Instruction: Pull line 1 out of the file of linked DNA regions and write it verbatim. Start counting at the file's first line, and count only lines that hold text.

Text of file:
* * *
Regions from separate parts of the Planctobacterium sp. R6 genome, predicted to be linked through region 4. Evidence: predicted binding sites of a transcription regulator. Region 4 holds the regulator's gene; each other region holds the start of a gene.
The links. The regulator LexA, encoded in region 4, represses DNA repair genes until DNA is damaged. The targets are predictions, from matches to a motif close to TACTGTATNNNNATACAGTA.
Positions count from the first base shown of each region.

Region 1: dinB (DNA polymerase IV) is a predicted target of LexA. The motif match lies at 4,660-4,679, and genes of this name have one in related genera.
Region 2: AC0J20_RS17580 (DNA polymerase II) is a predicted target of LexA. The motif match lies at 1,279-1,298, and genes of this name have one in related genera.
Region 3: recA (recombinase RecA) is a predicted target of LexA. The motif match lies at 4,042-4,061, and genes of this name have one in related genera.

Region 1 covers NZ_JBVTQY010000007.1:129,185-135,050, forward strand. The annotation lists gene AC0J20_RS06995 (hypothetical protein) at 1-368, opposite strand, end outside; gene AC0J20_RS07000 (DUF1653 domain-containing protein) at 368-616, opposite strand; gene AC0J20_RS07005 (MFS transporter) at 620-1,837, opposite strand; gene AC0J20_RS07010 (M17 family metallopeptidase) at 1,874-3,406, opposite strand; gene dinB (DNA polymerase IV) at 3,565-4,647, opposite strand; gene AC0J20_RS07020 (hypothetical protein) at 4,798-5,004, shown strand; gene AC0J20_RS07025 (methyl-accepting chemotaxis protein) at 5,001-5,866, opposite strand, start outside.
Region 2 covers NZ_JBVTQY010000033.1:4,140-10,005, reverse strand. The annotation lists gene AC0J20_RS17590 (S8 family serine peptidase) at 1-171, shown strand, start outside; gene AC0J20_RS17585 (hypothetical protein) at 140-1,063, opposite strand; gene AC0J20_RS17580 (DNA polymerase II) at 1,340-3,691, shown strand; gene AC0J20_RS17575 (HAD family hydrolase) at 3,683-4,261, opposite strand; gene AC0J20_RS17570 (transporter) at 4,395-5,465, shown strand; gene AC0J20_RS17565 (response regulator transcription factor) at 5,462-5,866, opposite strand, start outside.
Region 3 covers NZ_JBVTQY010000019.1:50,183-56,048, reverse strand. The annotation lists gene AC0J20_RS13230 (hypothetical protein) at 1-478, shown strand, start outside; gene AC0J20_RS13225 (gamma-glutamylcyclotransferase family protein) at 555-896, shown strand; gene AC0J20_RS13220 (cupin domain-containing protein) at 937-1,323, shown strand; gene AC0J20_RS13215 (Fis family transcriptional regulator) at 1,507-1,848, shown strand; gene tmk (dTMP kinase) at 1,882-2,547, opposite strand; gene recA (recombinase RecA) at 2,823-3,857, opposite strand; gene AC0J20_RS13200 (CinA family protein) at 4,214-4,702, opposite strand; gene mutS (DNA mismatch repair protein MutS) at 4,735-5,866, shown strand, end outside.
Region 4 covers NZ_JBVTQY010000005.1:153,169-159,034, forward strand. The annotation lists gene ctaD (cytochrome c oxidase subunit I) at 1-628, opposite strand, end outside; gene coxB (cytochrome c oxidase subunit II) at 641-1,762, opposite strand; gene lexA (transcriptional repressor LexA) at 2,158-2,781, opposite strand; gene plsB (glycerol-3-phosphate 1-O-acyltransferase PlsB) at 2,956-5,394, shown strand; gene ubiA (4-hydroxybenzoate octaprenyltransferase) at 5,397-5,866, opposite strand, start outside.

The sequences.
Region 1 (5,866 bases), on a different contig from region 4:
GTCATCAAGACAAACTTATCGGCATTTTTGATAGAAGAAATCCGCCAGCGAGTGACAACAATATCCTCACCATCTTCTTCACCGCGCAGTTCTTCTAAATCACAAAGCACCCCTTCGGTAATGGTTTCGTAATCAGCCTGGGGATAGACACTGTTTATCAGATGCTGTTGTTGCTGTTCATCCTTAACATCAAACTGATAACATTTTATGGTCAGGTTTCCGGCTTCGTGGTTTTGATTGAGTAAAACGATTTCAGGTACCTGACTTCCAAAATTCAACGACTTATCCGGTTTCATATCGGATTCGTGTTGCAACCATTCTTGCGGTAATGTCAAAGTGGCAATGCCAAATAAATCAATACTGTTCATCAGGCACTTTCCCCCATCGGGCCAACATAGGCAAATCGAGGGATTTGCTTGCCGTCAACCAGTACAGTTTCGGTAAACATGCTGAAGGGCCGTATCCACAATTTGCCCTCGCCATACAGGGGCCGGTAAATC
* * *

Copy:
Regions from separate parts of the Planctobacterium sp. R6 genome, predicted to be linked through region 4. Evidence: predicted binding sites of a transcription regulator. Region 4 holds the regulator's gene; each other region holds the start of a gene.